Major findings released re: costs of alcohol harm, advertising impact

November 9, 2015

general mills
Two major reports from alcohol policy researchers shine a light on the burden from drinking on citizen and government checkbooks, as well as the strong associations between brand advertising and the alcohol brands that underage youth drink.

A new study from the Centers for Disease Control and Prevention (CDC) reveals clear evidence that the costs from excessive alcohol use continue to drain the American Economy. In four years the cost of excessive drinking climbed fifteen cents per drink, due to decreased workplace productivity and healthcare costs. Excessive alcohol consumption is the third-leading preventable cause of death in the United States.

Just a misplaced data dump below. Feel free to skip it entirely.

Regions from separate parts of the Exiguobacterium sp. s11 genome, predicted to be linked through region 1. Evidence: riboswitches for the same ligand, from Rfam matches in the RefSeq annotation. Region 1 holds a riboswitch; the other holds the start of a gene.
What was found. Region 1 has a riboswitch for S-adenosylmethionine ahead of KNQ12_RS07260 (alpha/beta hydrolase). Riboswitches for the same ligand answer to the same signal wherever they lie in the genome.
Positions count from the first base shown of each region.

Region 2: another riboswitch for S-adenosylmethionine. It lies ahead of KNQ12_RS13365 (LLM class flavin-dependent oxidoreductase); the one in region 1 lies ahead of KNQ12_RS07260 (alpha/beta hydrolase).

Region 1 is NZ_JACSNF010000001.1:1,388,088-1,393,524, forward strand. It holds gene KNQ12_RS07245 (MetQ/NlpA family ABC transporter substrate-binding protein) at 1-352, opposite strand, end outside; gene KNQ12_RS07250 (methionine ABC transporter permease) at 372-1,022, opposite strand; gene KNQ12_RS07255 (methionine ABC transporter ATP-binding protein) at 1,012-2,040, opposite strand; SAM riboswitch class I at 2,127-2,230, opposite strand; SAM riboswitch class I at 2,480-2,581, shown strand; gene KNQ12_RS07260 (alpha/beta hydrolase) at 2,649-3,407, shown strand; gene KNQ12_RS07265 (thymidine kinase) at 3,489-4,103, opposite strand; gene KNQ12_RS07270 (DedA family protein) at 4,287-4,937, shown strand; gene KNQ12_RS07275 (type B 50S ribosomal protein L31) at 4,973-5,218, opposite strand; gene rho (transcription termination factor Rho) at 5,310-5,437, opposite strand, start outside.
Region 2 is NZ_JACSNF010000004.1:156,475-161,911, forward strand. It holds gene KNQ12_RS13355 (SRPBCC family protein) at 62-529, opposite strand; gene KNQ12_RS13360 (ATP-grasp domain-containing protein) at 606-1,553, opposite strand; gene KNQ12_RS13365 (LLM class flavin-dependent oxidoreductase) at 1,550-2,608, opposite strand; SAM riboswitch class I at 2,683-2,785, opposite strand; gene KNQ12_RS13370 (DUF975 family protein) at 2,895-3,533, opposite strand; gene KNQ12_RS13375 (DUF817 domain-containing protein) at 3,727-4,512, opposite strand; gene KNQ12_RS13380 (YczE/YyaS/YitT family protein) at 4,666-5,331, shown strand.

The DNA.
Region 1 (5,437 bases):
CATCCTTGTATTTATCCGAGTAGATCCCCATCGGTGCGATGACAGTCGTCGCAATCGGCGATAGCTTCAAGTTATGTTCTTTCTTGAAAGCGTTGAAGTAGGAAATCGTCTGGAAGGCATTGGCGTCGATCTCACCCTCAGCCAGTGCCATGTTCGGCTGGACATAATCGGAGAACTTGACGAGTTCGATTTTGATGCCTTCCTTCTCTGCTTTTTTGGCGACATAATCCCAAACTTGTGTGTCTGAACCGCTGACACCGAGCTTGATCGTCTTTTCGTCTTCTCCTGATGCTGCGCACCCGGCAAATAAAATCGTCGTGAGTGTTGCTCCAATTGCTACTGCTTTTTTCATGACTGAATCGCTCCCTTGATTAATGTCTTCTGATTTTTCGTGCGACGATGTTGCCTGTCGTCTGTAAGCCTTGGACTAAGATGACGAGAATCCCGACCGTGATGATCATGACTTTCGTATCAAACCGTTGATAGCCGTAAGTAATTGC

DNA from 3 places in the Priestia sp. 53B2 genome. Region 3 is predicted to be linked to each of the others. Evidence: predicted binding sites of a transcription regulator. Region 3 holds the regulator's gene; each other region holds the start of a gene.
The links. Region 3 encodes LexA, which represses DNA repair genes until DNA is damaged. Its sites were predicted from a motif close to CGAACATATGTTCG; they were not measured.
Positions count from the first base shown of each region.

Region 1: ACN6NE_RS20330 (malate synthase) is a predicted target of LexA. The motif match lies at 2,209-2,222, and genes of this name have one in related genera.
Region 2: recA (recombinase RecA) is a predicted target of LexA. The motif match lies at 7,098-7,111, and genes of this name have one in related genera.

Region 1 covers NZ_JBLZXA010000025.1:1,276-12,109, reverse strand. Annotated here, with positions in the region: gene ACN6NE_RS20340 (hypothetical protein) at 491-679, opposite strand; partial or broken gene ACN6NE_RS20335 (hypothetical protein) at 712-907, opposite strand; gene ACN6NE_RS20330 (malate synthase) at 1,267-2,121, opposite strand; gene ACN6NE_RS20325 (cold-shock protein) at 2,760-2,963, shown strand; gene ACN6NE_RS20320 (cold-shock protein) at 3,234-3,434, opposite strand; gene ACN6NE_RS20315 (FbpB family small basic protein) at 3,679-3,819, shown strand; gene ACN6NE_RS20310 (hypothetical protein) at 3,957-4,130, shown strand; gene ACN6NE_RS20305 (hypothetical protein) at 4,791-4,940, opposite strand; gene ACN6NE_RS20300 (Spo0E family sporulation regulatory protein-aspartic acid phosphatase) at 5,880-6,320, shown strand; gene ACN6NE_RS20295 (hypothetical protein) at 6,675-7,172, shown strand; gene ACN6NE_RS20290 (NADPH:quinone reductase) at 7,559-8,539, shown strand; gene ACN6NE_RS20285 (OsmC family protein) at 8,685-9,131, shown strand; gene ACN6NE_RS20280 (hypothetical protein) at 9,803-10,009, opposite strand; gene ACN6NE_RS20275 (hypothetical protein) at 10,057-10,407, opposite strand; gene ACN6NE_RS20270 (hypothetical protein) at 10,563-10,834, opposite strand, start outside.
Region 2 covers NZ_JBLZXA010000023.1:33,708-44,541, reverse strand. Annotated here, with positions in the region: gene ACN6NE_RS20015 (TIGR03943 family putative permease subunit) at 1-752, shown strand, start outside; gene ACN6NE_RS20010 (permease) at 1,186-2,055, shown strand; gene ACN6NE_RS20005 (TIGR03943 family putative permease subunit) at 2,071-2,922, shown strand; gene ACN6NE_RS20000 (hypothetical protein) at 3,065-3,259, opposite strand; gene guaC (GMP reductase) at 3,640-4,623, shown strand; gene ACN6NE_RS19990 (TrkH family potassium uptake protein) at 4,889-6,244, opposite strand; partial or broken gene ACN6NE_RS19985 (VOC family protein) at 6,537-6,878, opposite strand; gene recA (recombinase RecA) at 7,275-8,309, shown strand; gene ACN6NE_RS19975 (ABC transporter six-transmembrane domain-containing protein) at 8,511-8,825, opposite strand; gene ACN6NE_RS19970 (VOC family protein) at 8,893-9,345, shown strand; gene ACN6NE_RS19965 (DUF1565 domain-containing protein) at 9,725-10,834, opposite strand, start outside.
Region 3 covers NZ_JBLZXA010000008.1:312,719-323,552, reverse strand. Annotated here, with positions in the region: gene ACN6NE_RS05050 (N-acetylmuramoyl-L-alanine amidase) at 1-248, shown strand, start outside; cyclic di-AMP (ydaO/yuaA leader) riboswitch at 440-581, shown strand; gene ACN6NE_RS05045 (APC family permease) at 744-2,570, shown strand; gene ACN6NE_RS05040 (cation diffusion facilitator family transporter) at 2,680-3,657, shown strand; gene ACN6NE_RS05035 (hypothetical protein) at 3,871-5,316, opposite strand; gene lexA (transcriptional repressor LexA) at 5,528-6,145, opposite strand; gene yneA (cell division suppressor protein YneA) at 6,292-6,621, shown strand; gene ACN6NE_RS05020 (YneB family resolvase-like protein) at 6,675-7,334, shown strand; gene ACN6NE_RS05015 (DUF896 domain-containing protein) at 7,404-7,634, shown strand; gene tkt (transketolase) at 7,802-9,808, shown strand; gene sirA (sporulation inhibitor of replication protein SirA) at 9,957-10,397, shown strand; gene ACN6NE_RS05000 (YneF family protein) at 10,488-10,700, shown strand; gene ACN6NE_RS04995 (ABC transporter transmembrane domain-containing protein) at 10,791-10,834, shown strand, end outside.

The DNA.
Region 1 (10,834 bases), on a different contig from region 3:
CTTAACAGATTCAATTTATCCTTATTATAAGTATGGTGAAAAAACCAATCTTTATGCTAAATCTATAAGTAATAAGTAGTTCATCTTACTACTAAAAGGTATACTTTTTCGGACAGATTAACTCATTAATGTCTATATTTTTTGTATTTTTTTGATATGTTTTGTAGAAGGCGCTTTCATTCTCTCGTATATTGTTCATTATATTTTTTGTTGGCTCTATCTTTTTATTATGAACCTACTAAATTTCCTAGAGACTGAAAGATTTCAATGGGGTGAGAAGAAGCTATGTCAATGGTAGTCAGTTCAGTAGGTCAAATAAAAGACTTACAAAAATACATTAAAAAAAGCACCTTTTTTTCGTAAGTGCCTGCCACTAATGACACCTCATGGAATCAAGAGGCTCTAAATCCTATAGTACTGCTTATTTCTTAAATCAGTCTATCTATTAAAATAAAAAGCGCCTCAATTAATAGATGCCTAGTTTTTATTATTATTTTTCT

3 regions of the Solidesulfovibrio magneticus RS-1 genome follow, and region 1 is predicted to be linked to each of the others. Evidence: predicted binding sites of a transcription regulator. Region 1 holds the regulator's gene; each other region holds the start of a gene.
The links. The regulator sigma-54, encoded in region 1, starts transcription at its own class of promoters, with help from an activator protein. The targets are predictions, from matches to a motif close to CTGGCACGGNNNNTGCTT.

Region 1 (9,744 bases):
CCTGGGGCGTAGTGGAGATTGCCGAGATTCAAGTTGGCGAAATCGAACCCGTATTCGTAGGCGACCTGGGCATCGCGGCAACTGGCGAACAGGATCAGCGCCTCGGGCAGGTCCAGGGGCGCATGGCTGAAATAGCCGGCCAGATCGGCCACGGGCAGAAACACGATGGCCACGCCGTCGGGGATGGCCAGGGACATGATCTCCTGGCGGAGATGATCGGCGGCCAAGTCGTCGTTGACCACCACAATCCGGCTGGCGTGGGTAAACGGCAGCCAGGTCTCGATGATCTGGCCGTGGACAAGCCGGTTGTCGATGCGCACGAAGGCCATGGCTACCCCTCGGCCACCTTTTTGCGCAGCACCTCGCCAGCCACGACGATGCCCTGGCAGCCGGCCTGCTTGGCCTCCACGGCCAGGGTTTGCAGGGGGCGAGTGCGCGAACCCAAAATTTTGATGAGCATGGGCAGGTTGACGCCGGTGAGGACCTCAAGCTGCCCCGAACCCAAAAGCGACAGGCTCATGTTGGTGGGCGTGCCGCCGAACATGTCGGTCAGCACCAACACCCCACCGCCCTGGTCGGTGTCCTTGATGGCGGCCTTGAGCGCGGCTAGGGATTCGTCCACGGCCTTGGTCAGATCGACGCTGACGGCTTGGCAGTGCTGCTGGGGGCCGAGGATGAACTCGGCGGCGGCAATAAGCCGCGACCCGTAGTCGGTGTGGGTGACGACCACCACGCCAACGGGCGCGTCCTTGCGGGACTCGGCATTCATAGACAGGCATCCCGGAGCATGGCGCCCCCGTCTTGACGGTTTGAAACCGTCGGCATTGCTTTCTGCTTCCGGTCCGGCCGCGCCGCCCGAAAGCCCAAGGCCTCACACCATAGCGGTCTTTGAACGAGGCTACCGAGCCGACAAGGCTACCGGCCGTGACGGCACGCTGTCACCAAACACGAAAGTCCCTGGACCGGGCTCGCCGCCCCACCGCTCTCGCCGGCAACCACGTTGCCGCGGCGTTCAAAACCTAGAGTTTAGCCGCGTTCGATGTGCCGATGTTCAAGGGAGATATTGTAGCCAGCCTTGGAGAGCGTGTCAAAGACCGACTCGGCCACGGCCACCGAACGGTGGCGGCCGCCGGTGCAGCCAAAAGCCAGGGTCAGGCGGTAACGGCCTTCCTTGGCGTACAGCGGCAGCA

And while the cost of alcohol-related harm continues to rise, alcohol marketing and advertising is also at an all time high. Another new study from researchers at Boston University and Johns Hopkins University reveals a direct link between underage drinking and brand-specific advertisements, both on TV and in magazines. Underage drinkers were found to be five times more likely to consume alcohol brands that are advertised.

The best buys of effective alcohol policy - increased price/taxes, limited outlet density, and restrictions on alcohol advertising - are indicated in these findings. Effective alcohol policy is needed to reduce harm and costs, and to save lives, in the U.S. and around the globe.